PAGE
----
Exposure to dangerous pollution caused by forest fires is increasing and is likely to continue, according to a study published just as a wave of heat and dryness stokes the risk of wildfires around the world.
Fire-related air pollution can cause health problems ranging from heart and lung damage to death, researchers said. The study revealed that the number of people exposed to high levels of pollution for at least one day a year increased by almost 7% to more than 2 billion between 2010 and 2019.. Most people have an average of almost 10 days of exposure each year, concluded the study published in the journal Nature.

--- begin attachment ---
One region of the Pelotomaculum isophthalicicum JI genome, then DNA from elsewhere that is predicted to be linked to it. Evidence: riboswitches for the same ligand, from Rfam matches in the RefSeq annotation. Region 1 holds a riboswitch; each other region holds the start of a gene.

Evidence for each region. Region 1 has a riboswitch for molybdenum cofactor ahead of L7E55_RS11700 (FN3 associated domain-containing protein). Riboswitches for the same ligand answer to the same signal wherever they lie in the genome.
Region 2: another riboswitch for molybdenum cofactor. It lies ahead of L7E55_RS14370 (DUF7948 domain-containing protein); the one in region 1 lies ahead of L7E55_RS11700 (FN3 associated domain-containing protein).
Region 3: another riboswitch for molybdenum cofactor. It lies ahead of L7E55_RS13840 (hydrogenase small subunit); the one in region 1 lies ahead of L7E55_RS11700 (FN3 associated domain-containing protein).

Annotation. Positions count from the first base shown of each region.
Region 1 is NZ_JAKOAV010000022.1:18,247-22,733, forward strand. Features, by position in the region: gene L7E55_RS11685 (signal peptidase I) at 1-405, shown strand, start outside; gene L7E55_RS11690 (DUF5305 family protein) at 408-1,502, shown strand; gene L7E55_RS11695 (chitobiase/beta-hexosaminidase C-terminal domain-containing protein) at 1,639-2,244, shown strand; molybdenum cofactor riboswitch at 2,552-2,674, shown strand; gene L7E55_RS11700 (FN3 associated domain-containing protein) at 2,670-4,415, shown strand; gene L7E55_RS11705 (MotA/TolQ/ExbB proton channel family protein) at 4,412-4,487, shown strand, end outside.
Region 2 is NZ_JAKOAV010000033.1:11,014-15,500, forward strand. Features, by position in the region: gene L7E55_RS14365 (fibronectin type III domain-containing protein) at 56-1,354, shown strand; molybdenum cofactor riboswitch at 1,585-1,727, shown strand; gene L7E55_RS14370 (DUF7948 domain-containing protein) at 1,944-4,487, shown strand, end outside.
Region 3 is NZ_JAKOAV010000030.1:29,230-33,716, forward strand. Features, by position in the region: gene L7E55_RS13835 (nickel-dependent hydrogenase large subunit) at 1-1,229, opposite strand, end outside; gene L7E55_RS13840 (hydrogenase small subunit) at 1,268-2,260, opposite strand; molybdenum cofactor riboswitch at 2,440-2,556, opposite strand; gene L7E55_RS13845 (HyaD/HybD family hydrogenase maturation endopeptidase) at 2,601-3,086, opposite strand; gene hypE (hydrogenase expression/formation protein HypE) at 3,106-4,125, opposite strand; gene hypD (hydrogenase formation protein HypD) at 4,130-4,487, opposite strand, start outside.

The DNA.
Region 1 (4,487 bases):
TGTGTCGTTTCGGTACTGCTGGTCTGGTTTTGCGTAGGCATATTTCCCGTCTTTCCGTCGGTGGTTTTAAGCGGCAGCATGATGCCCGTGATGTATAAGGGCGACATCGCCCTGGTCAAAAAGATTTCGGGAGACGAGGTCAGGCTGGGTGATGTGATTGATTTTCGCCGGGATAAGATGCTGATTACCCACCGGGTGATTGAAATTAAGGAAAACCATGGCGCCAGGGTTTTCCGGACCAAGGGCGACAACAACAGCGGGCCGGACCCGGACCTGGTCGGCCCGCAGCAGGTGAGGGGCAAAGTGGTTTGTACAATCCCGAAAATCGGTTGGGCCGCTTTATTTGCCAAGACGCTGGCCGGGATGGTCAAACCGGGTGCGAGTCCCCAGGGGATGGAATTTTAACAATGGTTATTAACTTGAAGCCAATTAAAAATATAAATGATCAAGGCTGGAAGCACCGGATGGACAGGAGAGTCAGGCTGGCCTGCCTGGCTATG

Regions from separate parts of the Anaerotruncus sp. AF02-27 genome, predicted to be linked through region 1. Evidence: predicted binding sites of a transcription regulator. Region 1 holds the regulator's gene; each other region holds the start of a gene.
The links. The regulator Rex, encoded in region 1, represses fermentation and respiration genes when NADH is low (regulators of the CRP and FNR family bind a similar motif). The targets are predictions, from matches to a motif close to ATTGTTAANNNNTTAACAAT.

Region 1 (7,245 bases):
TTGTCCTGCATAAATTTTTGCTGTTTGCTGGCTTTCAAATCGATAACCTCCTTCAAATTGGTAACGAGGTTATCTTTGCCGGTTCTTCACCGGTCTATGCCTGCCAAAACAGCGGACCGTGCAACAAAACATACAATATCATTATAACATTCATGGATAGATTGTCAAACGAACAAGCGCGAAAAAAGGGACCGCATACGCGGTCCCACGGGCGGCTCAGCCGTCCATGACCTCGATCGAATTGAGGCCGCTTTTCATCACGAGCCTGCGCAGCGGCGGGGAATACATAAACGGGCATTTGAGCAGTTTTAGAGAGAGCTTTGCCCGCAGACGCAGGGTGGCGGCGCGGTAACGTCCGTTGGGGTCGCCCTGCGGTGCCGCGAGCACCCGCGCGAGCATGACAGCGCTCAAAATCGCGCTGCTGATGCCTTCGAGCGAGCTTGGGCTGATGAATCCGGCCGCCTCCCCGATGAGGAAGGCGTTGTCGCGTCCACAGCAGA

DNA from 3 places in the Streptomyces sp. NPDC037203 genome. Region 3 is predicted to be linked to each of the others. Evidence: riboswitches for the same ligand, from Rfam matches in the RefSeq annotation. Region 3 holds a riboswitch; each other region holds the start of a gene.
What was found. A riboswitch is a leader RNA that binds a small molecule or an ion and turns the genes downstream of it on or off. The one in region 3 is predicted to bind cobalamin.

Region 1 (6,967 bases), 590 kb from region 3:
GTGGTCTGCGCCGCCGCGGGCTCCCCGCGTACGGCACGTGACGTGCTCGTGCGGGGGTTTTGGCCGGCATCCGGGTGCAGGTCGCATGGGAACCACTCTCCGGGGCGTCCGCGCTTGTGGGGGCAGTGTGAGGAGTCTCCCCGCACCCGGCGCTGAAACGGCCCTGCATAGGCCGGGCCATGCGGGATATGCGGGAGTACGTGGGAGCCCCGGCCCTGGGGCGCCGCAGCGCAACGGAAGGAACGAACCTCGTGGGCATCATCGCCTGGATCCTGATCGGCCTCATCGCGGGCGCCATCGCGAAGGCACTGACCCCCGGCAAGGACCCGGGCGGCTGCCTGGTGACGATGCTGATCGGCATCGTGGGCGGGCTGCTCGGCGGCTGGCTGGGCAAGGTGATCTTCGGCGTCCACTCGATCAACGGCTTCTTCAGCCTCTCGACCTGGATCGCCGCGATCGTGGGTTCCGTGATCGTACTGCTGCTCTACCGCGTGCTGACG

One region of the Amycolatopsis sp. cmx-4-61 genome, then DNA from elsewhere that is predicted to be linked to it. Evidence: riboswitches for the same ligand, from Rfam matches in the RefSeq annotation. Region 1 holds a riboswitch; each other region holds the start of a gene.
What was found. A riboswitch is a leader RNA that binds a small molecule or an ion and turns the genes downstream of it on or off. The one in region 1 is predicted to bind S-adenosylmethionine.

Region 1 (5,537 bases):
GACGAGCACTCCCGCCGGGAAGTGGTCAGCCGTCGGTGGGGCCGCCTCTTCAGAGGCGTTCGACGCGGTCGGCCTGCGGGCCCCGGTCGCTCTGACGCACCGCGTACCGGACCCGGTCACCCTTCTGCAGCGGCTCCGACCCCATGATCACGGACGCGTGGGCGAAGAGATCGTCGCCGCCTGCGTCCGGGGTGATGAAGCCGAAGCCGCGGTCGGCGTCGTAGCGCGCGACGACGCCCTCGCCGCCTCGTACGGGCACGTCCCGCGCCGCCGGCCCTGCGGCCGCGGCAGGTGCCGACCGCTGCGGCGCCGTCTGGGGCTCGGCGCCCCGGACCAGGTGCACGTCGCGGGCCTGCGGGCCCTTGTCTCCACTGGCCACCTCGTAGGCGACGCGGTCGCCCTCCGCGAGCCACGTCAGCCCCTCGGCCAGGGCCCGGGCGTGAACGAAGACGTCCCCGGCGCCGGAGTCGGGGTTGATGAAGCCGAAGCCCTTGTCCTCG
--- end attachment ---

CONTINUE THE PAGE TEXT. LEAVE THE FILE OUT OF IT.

According to the WHO, cases of hypertension doubled but very few receive treatment
The findings come as the world faces unprecedented heat, after enduring the hottest summer on record. Wildfires have grabbed headlines and devastated lives from Maui to Greece to North America in recent months, as Australia prepares for a period of intense bushfires as the frequency of extreme weather events increases around the world.
Air pollution levels from fires in low-income countries were nearly quadruple the levels in high-income countries, the study found, with the highest risk seen in central Africa, Southeast Asia, South America and Siberia.
Wildfire smoke inhalation has previously been linked to premature birthlow birth weight, poor lung development, and an increased need for prescription medications during childhood.